Born Demopolis, AL 1941 - died New York City, NY, July 6, 2005
The Early Years
Born in Alabama in 1940, and schooled in Boston, Washington D.C., New Mexico and his home state, James S. Haskins was a prolific author of nonfiction books for adults and children, educator and tireless social activist. He grew up a member of a close-knit and loving community of parents, aunts, uncles and cousins in a compound of eight houses, in the small town of Demopolis. Though Haskins was raised in “the heart of a particular area that did not subjugate Blacks as much as the people of other counties,” (Hatch, 78) he attended a segregated school with limited financial and academic resources. It was fortunate that he had creative adults to foster in him a love of learning, including a storytelling aunt and a group of dedicated teachers who supplemented the school curriculum with their own books. His Aunt Cindy instilled in young Haskins a sense of wonder and curiosity for folktales and magic that expressed itself in later works such as The Conjure Men, while his teachers creatively wove foreign languages such as Latin and African American history into their curriculum, making for a rich education for the budding activist and writer. Julia Carter Brown Haskins also supported his thirst for knowledge, buying supermarket encyclopedias for her son to read because blacks were not allowed to use the local public library. Julia’s white employer supported his zeal for reading, supplying an ample number of books courtesy of her own library card.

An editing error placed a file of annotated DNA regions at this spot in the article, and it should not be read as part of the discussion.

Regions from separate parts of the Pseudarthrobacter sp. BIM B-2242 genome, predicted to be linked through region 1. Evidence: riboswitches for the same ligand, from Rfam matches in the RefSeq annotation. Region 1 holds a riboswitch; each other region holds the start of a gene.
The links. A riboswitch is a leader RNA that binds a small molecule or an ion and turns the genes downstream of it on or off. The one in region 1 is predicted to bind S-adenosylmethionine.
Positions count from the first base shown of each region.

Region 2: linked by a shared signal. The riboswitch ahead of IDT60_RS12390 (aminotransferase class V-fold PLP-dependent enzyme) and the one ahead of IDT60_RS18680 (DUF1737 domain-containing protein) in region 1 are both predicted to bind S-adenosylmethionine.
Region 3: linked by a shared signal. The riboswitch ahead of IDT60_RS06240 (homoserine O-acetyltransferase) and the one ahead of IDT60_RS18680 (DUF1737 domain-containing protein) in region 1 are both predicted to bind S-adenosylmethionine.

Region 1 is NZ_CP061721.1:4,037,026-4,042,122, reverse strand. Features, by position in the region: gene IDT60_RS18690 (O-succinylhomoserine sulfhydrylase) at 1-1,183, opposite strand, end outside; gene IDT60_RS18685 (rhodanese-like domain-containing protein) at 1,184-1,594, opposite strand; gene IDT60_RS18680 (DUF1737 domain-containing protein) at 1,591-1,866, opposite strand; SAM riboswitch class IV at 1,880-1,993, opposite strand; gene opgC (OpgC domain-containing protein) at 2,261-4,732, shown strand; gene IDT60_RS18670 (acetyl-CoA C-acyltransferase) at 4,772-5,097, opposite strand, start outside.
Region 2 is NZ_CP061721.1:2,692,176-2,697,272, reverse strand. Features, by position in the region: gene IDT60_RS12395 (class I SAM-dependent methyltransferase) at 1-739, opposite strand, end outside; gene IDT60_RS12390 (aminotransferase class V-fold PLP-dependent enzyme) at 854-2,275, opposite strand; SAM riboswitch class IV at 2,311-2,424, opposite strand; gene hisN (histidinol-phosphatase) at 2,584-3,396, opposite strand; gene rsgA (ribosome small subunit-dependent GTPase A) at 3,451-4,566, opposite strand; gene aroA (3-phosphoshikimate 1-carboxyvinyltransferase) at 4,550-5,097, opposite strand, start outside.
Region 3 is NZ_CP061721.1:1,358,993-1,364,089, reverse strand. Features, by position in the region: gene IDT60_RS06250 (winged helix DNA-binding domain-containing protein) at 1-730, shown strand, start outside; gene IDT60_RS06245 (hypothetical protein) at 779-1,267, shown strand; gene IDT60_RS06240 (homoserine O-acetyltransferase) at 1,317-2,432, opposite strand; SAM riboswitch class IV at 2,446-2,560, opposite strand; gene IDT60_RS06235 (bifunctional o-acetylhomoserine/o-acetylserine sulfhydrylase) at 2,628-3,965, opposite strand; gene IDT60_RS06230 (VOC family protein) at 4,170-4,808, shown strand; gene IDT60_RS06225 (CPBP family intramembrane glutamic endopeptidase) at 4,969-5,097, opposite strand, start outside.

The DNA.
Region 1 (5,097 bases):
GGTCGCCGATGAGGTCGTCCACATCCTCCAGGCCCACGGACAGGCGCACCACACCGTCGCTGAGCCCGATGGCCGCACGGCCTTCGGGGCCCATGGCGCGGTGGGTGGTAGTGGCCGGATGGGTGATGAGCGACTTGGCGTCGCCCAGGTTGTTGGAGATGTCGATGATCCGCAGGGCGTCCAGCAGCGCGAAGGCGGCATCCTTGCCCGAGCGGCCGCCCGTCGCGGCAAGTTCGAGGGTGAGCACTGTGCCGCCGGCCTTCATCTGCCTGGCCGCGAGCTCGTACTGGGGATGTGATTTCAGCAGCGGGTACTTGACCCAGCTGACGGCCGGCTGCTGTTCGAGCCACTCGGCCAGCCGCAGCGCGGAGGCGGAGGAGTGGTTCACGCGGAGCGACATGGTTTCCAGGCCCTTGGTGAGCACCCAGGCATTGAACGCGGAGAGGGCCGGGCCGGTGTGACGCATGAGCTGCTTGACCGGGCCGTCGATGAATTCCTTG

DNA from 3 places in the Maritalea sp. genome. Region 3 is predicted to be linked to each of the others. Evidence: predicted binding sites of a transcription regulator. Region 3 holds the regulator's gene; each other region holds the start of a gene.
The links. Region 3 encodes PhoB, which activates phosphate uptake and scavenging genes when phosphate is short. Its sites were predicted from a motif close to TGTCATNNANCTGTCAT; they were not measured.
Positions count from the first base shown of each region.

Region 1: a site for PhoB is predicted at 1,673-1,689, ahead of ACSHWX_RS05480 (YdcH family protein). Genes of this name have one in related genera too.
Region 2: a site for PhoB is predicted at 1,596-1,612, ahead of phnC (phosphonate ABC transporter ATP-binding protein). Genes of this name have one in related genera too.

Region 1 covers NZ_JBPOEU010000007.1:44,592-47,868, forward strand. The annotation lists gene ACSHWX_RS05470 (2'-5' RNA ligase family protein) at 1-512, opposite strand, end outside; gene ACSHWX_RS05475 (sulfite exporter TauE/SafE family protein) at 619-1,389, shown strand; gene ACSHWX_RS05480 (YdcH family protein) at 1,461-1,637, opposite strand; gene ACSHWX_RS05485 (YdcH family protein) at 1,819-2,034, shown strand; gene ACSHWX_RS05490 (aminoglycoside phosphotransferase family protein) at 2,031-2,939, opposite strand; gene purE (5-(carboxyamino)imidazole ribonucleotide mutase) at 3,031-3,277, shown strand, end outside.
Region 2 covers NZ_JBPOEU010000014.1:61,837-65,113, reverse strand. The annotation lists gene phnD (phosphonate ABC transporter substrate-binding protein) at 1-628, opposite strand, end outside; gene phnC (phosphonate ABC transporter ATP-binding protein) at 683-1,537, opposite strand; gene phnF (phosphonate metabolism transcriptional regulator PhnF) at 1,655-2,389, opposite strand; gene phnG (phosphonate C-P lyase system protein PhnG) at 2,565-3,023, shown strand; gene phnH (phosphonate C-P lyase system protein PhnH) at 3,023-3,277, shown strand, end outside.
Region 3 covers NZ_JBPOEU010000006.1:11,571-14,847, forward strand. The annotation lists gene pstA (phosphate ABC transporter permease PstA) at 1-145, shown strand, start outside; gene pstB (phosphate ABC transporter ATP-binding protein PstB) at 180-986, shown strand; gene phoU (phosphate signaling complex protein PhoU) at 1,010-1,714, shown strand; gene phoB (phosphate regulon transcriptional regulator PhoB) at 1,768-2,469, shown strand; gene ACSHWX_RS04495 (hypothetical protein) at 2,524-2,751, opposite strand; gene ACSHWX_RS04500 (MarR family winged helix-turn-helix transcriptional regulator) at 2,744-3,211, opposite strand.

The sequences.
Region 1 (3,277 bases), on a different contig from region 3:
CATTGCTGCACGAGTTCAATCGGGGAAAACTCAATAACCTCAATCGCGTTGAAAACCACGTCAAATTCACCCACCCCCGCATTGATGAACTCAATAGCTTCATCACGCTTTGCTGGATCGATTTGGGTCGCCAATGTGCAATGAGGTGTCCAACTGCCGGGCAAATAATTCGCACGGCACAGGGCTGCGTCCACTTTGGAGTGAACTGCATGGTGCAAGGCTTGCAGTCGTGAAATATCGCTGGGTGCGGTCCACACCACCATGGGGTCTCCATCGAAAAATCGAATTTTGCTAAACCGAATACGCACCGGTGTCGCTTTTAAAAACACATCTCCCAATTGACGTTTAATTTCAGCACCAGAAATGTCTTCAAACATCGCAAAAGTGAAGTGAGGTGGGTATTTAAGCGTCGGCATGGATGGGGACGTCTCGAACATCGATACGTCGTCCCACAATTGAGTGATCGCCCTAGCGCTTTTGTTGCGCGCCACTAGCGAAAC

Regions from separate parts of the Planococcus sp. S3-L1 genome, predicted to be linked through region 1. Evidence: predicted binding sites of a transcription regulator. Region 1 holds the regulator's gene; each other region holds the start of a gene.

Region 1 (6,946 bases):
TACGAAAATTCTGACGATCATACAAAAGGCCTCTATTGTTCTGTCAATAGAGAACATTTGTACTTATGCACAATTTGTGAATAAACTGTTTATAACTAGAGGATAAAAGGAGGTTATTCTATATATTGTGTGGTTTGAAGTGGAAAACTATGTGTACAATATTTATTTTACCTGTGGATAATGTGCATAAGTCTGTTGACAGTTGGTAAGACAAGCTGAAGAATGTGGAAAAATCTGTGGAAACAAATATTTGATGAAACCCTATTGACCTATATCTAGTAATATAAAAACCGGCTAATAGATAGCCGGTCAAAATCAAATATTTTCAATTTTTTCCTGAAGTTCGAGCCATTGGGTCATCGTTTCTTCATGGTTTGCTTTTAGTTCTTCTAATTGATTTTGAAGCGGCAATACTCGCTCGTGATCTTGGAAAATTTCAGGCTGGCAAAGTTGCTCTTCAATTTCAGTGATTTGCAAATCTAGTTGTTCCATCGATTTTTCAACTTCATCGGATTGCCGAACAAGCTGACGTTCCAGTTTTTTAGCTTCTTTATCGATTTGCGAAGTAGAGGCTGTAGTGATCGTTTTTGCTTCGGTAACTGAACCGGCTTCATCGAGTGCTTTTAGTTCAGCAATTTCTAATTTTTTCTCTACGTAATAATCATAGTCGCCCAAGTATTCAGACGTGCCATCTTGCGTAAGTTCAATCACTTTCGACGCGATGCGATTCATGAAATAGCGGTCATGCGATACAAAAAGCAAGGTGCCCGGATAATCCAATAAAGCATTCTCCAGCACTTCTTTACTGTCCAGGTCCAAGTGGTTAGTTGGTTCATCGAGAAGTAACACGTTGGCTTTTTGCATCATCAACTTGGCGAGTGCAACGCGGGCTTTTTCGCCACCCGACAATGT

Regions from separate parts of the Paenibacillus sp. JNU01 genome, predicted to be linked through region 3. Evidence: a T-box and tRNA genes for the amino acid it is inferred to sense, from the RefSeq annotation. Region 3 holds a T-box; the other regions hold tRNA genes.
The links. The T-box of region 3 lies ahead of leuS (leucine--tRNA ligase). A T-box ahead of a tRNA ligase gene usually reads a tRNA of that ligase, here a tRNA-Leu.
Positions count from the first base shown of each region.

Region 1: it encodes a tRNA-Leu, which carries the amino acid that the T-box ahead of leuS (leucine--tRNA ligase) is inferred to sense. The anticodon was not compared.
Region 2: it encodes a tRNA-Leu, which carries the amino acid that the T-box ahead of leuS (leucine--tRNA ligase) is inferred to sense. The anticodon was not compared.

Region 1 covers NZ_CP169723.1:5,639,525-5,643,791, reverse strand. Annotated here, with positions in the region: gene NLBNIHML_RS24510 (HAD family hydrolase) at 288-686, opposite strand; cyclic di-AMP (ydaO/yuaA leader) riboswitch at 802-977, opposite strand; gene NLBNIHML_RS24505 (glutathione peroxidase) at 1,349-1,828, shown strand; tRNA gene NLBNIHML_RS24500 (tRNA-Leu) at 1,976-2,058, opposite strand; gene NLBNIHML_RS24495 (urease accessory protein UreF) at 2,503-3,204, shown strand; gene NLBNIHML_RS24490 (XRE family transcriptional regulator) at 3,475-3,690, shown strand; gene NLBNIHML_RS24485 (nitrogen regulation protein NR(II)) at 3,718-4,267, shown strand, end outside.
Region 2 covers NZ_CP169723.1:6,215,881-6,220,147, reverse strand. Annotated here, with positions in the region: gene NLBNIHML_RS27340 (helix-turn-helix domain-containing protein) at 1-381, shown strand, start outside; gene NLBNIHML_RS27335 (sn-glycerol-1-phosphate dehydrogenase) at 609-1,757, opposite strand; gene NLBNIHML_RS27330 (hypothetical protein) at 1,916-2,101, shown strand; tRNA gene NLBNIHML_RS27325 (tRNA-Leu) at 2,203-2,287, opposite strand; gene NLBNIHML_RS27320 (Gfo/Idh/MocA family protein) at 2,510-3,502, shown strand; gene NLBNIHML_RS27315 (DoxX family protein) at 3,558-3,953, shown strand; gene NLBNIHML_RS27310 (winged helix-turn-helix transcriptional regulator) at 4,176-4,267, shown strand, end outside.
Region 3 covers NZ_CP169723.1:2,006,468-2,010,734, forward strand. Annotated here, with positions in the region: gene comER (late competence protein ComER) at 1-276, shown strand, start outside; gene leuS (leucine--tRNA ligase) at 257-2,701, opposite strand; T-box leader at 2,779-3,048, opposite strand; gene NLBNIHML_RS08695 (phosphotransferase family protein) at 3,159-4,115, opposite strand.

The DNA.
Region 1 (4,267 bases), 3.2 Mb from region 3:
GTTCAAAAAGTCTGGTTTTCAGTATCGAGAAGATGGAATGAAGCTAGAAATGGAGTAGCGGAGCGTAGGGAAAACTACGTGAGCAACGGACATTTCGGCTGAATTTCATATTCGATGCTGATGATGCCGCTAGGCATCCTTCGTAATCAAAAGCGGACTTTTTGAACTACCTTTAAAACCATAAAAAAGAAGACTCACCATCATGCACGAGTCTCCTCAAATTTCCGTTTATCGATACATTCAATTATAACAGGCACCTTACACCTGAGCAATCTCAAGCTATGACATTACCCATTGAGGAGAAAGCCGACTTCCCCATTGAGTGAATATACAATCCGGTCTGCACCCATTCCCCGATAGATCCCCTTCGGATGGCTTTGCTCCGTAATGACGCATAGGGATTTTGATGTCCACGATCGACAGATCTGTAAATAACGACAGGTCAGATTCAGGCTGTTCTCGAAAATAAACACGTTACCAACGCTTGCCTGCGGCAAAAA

In 1952, Julia and Henry Haskins separated, and Julia took her twelve-year old son to live with family in Roxbury, Massachusetts. Haskins was one of twenty-five black students that attended the academically prestigious Boston Latin School, and often had Harvard professor moonlighting as his teachers. While the schools embraced diversity, the neighborhoods were segregated by various ethnic groups. Haskins had a love of music and played the trumpet, but also aspired to teach, a career supported by his mother. After graduating high school, Haskins could have stayed in the northeast to attend Brandeis University with a scholarship, but followed his mother’s wishes and tradition, returning to Alabama to attend college.
The Activist and Student
Haskins enrolled at Alabama State College (ASU) in Montgomery around 1959, during the tumultuous time of civil rights protests and activism. Only four years earlier, the arrest of an unknown African American seamstress on a Montgomery bus lit the fires of dissent across the nation. Rosa Parks later said in her book co-authored with Haskins that she refused to give up her seat for a white passenger because she “was tired of giving in to white people.” Like many students across the nation, Haskins and his fellow students at Alabama State College participated in the sit-ins and demonstrations. On February 25, 1960, nine ASU students attempted to eat in the white lunchroom of the Montgomery courthouse, and were expelled from college at Governor Patterson’s urging. As Haskins remembered, “I got involved with a whole bunch of guys like Bernard Lee and Floyd Coleman, and we were called ‘outside rabble-rousers’”. Haskins was expelled too, but was offered a scholarship at Georgetown through the Montgomery Improvement Assocation. After completing a bachelor of science degree in psychology, Haskins returned to ASU and earned a bachelor of arts degree in history. Haskins also earned a master’s degree in social psychology at the University of New Mexico in Albuquerque.
to be continued...
Haskins, Jim. "Autobiography." Something About the Author. Vol. 132 Detroit: Gale, 2002. 91-101.
"James S. Haskins." Something About the Author. Vol. 132 Detroit: Gale, 2002.84-90.
Hatch, James V. "James S. Haskins." Artist and Influence XI (1992): 77-91.
Cobb, William. "Memorial: Jim Haskins." First Draft, the Journal of the Alabama Writers' Forum. 11.2 (Fall 2005): 13.